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Deep Sea Fishing in Hawaii

Deep sea fishing in Hawaii

Fishing is more than a sport in Hawaii.  For centuries, it has been a means of survival and is deeply rooted in the Hawaiian culture.  Even today, there are many Hawaiians who depend on the bounties of the ocean as part of their daily diet. That is not to say that recreational fishing has no place in Hawaii; on the contrary, fishing is a very popular way of relaxing and enjoying the wonders of nature for both local residents and visitors.

Deep sea fishing is the main attraction for those looking to enjoy the open ocean and beautiful seacoast surrounding the Hawaiian Islands. You can find numerous fishing boats that you can charter at any of the small boat harbors found throughout the State of Hawaii.  Some of the more popular fishing harbors are:  Kewalo Basin and Ko Olina harbors in Honolulu, Ma’alaea and Lahaina harbors on Maui, Honokohau and Kawaihae harbors on the Big Island and Nawiliwili and Port Allen harbors on Kauai.  Depending on the size of the boat, a full day of fishing can typically range from a $200 to $1,500 for 8 hours of deep sea fishing.  If you are just testing the waters, then it may be a good idea to book a 4 hour half day trip.

Especially if you are after big game, you are not guaranteed to catch anything.  Remember that this is called fishing, not catching.  Check with the charter boat operator on whether you can keep your catch. Some charters factor in the income from the sale of the catch into their charter costs, so it is important to know that information ahead of time.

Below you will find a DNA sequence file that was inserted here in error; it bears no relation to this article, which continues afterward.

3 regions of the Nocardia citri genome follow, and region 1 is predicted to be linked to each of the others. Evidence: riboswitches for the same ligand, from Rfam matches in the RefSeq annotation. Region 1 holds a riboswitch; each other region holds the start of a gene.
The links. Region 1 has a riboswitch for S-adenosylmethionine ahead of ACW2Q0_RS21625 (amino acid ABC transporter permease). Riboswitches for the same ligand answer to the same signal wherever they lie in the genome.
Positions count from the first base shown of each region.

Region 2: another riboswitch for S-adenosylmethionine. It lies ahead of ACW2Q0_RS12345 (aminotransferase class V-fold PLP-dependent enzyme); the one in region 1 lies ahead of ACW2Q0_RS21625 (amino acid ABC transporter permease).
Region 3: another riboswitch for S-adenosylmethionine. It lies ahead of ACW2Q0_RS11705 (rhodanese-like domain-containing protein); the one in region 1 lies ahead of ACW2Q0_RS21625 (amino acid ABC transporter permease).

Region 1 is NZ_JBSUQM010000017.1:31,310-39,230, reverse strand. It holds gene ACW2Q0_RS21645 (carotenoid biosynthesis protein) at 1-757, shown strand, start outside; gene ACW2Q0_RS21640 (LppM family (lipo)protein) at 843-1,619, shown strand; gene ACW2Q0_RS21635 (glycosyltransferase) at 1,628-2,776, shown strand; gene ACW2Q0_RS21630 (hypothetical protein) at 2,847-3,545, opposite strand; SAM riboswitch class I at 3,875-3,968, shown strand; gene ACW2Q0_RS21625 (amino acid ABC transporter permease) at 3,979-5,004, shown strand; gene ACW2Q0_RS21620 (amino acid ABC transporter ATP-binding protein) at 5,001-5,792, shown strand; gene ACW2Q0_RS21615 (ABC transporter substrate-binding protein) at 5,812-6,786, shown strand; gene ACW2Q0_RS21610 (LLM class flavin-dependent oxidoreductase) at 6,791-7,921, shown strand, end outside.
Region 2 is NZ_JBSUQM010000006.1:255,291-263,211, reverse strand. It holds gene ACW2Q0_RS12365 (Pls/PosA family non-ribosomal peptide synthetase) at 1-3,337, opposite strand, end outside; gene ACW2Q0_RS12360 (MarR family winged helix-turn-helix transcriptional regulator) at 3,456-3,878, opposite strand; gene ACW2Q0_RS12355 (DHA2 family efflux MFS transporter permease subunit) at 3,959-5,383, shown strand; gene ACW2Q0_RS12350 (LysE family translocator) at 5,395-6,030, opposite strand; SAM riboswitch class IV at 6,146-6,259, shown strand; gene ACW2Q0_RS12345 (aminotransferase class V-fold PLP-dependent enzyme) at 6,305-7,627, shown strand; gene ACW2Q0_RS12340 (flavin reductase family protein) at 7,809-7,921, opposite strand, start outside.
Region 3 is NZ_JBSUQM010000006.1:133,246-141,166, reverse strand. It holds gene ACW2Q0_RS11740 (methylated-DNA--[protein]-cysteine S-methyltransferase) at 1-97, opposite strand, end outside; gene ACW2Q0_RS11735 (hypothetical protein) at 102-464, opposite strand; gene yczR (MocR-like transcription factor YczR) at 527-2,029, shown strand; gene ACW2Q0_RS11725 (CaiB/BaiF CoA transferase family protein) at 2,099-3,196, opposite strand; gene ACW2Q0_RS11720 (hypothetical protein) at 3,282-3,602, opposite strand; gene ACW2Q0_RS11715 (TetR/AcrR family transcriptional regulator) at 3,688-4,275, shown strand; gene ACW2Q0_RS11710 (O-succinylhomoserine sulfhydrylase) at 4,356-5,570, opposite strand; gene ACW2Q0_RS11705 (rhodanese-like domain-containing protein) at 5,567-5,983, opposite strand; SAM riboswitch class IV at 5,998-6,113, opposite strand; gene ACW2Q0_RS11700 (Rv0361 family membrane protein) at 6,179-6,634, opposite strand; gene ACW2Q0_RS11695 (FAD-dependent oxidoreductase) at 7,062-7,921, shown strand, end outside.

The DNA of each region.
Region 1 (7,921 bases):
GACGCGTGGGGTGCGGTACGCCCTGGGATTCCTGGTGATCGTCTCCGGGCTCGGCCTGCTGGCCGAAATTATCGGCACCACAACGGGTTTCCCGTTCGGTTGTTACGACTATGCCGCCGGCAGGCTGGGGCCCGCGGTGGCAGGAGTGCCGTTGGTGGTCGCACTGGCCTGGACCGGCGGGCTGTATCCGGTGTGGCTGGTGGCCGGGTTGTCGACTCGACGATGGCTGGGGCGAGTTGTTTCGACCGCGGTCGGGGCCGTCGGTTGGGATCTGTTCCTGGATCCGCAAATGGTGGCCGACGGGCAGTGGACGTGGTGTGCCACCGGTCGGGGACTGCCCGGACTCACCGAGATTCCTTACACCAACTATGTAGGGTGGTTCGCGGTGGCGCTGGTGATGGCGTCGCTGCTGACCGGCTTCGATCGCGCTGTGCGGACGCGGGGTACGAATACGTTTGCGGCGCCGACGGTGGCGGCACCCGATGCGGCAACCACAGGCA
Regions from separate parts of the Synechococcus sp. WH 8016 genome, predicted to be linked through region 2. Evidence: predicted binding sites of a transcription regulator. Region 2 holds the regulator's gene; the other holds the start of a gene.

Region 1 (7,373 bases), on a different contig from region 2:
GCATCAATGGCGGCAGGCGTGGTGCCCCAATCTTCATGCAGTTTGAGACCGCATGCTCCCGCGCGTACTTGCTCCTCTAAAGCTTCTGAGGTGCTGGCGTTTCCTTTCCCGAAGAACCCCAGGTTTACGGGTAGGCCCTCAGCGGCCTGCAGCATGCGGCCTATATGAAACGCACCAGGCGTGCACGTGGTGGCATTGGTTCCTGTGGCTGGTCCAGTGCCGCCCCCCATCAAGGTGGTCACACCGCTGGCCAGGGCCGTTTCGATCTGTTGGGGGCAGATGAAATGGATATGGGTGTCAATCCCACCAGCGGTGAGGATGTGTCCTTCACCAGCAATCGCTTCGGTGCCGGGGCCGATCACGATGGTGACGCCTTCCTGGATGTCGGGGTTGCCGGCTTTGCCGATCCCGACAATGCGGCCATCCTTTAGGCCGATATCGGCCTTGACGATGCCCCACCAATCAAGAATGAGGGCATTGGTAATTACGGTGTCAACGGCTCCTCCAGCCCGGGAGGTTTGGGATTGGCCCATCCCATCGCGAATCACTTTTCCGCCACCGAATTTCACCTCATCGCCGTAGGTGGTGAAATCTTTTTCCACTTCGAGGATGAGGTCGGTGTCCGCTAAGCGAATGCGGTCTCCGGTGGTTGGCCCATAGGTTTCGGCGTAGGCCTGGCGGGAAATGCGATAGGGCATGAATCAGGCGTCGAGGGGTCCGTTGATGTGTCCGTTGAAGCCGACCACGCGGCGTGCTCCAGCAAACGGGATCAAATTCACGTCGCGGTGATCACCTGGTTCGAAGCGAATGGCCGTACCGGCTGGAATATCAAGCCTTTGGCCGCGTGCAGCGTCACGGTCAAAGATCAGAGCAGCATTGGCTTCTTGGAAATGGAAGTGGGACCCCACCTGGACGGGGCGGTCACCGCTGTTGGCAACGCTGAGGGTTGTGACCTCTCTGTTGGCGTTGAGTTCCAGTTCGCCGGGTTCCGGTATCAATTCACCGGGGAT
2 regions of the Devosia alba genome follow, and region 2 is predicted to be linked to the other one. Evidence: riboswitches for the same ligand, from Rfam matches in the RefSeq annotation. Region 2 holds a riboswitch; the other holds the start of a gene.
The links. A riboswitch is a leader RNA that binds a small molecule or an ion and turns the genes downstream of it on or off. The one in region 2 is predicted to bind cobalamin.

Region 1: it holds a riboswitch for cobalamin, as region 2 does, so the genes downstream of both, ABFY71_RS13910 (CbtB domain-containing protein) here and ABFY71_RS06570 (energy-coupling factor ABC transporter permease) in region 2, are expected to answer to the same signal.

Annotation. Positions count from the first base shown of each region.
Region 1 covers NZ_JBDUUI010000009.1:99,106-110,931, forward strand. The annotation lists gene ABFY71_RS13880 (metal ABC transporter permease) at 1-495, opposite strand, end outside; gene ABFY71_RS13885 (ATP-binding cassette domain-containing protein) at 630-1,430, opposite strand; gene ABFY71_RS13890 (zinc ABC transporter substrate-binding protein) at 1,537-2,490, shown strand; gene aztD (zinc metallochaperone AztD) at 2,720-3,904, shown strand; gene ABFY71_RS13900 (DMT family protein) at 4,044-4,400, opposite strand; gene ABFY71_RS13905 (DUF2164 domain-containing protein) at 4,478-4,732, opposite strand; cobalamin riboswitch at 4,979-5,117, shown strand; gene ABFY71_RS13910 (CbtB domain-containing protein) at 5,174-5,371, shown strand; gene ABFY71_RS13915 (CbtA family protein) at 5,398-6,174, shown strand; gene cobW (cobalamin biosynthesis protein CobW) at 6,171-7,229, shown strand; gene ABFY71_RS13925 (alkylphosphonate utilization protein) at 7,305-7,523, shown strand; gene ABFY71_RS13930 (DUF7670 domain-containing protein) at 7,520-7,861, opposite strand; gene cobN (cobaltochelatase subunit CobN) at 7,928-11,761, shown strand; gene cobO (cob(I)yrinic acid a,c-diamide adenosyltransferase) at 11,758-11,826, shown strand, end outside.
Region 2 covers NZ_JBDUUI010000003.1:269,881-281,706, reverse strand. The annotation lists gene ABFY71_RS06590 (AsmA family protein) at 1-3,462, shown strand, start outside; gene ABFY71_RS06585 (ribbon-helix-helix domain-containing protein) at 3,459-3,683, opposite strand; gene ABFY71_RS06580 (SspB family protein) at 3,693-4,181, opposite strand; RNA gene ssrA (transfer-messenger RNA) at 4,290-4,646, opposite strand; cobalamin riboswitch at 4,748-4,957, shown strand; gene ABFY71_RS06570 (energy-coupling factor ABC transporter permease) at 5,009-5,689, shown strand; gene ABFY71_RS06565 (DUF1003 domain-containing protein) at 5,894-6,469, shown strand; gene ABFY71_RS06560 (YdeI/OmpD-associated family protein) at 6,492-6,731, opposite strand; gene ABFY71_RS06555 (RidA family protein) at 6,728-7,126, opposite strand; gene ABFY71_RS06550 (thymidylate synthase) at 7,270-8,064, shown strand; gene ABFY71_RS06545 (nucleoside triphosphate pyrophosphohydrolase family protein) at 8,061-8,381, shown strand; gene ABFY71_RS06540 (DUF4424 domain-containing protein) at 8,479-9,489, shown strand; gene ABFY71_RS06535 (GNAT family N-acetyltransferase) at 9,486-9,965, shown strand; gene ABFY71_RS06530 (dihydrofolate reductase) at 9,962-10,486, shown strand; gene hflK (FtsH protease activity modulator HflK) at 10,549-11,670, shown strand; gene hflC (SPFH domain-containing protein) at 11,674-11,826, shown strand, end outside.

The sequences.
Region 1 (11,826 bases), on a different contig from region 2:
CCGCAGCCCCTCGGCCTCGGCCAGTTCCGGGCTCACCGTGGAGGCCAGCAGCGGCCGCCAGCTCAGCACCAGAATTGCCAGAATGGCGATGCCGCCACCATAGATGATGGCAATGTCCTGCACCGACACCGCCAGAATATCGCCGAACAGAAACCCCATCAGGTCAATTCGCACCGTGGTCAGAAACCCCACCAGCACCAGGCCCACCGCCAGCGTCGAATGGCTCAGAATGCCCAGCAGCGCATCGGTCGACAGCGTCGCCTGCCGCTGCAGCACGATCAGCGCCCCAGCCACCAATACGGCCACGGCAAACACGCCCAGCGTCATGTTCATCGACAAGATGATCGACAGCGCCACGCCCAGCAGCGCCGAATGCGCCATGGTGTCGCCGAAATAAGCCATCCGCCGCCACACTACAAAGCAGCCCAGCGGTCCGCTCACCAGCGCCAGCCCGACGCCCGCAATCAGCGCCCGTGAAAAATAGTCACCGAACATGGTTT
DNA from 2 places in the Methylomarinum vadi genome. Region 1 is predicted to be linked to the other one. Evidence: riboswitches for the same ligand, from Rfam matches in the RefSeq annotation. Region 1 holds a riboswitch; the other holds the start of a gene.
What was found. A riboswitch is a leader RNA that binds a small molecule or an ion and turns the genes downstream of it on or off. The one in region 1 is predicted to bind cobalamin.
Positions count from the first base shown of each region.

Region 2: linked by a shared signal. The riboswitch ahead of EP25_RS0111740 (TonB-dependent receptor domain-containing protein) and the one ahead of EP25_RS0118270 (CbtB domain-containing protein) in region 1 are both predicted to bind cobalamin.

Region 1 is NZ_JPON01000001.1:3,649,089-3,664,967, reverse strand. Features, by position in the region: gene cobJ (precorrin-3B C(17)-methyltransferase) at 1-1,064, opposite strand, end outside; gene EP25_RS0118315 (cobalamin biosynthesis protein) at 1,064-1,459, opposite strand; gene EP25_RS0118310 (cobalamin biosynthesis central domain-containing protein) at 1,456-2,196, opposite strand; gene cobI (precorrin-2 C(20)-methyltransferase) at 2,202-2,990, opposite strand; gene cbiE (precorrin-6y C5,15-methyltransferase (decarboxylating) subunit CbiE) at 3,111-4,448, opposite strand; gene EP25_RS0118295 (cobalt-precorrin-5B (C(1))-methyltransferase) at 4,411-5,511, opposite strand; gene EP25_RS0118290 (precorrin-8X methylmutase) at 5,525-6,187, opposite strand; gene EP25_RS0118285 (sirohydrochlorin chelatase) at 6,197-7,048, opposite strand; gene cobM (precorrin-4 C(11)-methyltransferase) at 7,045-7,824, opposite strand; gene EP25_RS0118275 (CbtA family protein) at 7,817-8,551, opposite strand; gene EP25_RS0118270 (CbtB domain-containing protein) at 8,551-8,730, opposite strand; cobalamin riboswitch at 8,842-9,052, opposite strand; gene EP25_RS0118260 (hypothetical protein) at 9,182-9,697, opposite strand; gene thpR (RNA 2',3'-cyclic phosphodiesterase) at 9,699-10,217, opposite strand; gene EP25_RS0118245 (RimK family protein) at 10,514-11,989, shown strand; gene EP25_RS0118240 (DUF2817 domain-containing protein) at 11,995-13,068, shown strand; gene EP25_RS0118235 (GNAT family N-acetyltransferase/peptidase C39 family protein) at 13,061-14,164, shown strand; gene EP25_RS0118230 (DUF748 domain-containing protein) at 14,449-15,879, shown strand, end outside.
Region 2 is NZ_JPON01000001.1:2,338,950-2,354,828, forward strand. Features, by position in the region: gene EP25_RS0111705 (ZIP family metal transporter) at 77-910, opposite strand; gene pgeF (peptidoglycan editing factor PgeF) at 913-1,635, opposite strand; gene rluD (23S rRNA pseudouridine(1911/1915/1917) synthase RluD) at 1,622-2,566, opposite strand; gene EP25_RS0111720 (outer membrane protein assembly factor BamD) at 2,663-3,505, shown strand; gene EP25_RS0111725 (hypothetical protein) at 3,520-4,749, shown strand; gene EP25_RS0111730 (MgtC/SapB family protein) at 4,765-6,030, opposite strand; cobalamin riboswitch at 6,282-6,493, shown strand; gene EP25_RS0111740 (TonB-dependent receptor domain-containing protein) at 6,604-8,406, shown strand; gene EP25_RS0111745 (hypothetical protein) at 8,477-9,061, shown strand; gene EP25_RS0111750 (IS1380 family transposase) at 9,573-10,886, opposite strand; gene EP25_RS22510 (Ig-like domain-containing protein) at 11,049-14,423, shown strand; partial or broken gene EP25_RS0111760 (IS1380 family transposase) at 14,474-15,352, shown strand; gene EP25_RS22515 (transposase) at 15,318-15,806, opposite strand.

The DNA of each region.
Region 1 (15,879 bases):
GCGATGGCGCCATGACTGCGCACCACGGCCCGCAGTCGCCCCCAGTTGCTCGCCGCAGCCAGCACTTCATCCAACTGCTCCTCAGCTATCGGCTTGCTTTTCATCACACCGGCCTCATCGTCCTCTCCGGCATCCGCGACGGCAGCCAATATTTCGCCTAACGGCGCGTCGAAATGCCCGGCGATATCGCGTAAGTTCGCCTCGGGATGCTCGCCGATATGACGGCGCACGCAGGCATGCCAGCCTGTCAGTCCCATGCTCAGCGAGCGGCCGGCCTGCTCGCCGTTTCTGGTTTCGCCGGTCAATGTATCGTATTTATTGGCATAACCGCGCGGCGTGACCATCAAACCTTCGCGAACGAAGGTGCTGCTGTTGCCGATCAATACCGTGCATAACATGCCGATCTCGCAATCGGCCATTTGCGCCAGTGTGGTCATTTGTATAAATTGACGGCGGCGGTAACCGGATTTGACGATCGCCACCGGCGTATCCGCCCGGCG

The charter boat will usually provide everything you need including fishing gear, tackle, and bait. You will generally have to bring your own refreshments. Some will provide lunch for an additional fee.

The main types of deep sea game that you will be trying to catch in Hawaiian waters if you are trolling are:  black, blue and striped marlin, mahimahi (dolphin fish), ono (wahoo), ahi (yellowfin and bigeye tuna) and aku (skipjack tuna). If you are bottom fishing, you most likely will be going for uku (grey snapper), kahala (amberjack) and ulua (giant trevally).

Recreational deep sea fishing in Hawaii does not require a license. Generally speaking, most of the fish that you will be catching have no limits on them. But your boat captain will tell you if there are any as well as fish that you should not eat. For example, because they prey on fish that eat tainted coral, some kahalas are prone to ciguatera, a disease that affects the nervous system.

If you are a novice fisherman or just new to deep sea fishing, there are some things you should keep in mind when considering booking a fishing expedition as part of your Hawaiian vacation.  Unlike freshwater fish which are generally smaller and generally do require tremendous effort to land your catch, deep water gamefish, such as ahi or marlin, are relatively large and can take a lot of time and energy to catch.

Let your charter boat operator or booking agency know that you are new to the sport. They will be able to make suggestions and recommendations as to the type of trip you should book to get the most enjoyment out of your outing. Being on Hawaiian waters, which can be rough at times, is definitely not like being on a lake. If you are prone to motion sickness or have never been on a boat, it is highly recommended that you take medication, such as Dramamine, well before you board to prevent motion sickness. This is because if you do get seasick before taking medication, no amount of it will help you after that. There is nothing worse than being seasick on the ocean and is a sure way to ruin an otherwise great day.

Finally, the Hawaiian sun can be brutal, especially to those who are not used to being on the open ocean. Bring and use waterproof high level SPF sunblock.  To give your eyes a break, be sure to bring and use polarized sunglasses as it will cut some of the intense glare from the water.


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